MOTEL/ KING 16 MAGAZINE: GIDEON SMITH AND THE DIXIE DAMNED 'SOUTHERN GENTLEMEN" SMALL STONE RECORDS: "Imagine the Allman Brothers on acid lost in the Grand Canyon. can you feel it? Slide steel guitars, rotten teeth, bar fights, blind barking dogs, sex in the barn, hot tiny bikini mamasitas toasting in the sun -- all embraced in a voodoo sleazy trance soundtrack." Leonardo Calcagno (ITALY) March, 2003


Lollipop magazine


"Five guys whose bar tab would probably dwarf most people's weekly income, Gideon Smith and the Dixie Damned play a brand of southern rock that is becoming less and less common. As more and more bands, esp. within the stoner camp, adopt the iconography of the South (how many more times do we have to see a band of Californian ex-punk rockers with Confederate flags draped over their amps?) as a means of, I dunno, rebellion or irony or humor or something, rock music with real Southern flavor, that laconic, almost casual gait of a true Southerner, is going the way of the LP.

Well, for those of you miss it like I do, Southern Gentlemen is something you really need to hear. Gideon Smith and the Dixie Damned can crank up the Marshalls and rockthefuckout just as well as any band you might care to name, but even when they�re at their most furious, the playing is loose and free in a way that places the unmistakable stamp of the South upon it. Or maybe I've just read too much Faulkner and I'm looking for something that isn't there.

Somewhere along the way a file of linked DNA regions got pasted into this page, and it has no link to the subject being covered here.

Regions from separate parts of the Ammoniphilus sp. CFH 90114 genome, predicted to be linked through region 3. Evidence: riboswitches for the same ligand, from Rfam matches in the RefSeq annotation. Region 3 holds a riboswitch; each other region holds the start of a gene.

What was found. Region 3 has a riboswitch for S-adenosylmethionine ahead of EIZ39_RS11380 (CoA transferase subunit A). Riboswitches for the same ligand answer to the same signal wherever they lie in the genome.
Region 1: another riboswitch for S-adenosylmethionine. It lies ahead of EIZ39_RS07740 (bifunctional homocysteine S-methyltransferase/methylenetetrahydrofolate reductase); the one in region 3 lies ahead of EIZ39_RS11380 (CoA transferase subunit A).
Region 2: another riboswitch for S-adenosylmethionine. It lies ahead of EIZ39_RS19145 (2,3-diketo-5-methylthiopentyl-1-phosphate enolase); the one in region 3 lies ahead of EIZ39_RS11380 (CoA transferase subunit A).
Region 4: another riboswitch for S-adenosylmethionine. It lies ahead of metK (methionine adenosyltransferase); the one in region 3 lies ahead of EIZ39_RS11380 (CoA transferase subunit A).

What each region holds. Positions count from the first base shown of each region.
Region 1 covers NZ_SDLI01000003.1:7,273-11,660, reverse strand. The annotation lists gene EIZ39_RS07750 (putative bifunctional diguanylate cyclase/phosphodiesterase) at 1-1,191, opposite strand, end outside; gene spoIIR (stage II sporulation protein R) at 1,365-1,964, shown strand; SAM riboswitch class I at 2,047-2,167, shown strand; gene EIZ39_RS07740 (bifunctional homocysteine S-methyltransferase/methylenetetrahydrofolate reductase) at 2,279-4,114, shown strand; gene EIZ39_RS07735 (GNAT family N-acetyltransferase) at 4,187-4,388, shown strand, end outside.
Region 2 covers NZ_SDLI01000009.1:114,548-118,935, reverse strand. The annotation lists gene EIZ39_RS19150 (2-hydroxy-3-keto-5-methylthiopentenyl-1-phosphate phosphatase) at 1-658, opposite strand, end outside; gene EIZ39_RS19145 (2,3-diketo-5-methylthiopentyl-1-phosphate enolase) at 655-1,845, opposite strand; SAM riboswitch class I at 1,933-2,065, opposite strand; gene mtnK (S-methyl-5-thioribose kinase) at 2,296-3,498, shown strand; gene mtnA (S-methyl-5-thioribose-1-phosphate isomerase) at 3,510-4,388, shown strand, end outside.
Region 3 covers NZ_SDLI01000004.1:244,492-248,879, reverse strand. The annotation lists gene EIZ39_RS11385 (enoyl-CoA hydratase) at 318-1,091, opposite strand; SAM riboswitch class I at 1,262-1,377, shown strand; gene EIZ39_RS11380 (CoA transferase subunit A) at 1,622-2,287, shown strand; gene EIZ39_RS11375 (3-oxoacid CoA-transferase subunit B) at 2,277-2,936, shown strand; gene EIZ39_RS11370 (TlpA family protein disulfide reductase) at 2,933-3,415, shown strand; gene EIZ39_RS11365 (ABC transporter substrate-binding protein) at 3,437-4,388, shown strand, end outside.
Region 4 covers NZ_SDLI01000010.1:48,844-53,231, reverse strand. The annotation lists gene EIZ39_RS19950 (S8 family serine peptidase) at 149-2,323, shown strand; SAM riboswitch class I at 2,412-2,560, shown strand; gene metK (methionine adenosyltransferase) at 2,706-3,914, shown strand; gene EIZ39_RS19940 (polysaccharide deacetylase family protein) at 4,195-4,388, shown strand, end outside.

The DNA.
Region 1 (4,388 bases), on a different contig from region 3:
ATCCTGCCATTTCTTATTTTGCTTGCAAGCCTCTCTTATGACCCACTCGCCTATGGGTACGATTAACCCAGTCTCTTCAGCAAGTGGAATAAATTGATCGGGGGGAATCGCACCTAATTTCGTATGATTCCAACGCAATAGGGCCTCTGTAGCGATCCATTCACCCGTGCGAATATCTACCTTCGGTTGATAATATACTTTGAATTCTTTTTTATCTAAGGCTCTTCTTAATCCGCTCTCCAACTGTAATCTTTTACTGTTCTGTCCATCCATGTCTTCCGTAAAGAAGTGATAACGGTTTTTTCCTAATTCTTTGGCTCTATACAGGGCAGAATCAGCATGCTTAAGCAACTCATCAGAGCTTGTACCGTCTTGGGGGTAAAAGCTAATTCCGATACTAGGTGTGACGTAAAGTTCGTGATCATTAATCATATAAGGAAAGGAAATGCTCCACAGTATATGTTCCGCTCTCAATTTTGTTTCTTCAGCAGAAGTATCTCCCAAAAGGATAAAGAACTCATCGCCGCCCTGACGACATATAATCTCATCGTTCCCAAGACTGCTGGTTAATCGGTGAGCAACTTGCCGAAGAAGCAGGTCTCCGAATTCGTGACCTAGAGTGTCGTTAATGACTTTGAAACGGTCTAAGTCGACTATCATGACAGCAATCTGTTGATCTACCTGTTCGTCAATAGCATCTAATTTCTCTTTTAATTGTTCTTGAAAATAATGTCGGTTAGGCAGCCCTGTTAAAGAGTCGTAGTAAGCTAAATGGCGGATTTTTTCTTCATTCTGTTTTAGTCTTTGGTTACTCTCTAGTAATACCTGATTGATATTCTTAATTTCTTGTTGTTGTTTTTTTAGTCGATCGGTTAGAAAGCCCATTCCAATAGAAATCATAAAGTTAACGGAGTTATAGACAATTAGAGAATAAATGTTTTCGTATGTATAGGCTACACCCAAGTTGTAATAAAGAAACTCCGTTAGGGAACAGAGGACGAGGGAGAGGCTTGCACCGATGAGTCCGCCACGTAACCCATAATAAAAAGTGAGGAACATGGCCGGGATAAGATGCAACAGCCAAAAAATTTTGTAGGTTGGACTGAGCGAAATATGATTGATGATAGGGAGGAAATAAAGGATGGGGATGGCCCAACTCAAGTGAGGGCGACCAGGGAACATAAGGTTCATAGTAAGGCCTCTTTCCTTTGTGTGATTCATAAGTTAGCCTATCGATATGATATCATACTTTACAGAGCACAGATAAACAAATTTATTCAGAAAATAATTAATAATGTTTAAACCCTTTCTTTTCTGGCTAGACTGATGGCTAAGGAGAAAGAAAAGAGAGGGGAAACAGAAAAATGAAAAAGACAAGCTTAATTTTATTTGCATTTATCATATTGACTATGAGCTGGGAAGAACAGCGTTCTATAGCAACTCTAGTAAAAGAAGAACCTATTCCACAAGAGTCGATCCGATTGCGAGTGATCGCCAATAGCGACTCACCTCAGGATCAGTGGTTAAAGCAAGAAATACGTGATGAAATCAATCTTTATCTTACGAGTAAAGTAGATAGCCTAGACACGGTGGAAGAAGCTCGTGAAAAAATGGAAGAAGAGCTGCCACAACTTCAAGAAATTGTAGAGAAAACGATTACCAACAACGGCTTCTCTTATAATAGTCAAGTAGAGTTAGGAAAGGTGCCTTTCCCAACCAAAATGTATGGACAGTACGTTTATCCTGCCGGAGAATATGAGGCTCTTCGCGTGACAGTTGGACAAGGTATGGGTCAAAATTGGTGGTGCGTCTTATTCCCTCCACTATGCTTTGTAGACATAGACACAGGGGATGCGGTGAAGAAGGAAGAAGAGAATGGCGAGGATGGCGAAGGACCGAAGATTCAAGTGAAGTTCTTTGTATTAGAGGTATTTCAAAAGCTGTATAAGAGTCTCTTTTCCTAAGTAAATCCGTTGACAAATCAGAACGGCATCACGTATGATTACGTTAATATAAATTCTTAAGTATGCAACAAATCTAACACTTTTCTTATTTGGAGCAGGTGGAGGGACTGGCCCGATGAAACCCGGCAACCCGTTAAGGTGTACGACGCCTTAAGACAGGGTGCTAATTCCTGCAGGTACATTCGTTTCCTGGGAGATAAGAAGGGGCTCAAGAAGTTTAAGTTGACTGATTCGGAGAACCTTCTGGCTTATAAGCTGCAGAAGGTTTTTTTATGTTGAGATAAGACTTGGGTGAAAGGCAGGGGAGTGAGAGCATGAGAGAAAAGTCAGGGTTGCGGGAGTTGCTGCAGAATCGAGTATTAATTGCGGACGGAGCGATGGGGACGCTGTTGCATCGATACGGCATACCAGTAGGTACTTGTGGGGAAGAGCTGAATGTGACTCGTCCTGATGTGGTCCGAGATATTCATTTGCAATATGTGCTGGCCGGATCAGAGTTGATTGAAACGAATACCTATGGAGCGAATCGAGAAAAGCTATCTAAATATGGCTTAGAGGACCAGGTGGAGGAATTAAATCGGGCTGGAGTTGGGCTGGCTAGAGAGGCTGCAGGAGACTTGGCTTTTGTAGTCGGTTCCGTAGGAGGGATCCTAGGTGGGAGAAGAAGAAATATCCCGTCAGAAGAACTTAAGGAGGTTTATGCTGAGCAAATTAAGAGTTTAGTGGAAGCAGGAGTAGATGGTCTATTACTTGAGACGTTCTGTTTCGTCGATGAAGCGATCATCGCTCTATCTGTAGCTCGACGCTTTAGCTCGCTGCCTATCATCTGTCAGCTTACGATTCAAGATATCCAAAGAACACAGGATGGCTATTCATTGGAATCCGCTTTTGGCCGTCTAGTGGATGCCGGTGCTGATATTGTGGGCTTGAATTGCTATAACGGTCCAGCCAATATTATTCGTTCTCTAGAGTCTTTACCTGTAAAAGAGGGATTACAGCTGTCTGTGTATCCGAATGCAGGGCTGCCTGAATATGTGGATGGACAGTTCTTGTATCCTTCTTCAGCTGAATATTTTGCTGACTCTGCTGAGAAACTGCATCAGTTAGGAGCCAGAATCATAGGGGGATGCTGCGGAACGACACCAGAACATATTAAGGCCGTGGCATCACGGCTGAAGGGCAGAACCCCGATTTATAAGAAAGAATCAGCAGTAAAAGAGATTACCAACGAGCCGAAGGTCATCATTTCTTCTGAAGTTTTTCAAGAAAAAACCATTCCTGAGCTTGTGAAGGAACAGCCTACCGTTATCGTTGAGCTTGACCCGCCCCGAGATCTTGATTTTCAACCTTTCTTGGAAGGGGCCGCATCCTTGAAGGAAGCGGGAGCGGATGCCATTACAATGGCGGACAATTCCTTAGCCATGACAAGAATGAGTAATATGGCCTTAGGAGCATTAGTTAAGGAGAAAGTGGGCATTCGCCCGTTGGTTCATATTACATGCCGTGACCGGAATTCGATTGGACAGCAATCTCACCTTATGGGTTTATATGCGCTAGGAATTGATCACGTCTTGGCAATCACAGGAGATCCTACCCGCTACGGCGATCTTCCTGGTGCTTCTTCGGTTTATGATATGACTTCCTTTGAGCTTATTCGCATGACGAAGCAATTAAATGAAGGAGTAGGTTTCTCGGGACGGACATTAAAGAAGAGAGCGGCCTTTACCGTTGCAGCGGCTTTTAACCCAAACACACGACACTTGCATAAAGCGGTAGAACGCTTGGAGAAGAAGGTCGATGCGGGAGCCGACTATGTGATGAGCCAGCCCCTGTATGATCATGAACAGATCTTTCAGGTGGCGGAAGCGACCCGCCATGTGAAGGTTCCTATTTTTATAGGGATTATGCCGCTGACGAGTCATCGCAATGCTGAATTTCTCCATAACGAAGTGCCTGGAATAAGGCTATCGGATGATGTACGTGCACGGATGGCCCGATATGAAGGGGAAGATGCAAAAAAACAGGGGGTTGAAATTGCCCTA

So I guess all that Southern business is open for debate. But what isn't is the strength of the band's songs. All eleven songs, from gut-stompers like "Draggin' the River" to the psychedelicized ballad "Outerspace Girl" roll off the band members' collective fingers like honey, as if they were fully formed entities that the Mr. Smith & company casually snatched from the air. And Gideon's voice is the perfect topper, strong, clean and soulful in a way that brings Paul Rodgers to mind (and I don't toss that name around with impunity, understand?).

Though I'm sure the band worked very hard on Southern Gentlemen, the impression one gets from listening to it is of something casually tossed off; and it is perhaps this, more than any elements of the music itself, that really evokes the South. A tour of this CD evokes a casual stroll along a dirt road that ends at a backwoods juke joint full of drunken rowdies." Brian Varney, Lollipop Magazine  November, 2001

GIDEON SMITH AND THE DIXIE DAMNED "SOUTHERN GENTLEMEN" (Small Stone Records): "I have of course heard of Gideon Smith & The Dixie Damned before (only good stuff), but this is the first time I've actually have had a chance to listen to their music (that I can remember). They released an EP on the Game Two label a year or two ago that got rave reviews all over. "Southern Gentlemen" is their first full length release... and it's pretty damn good...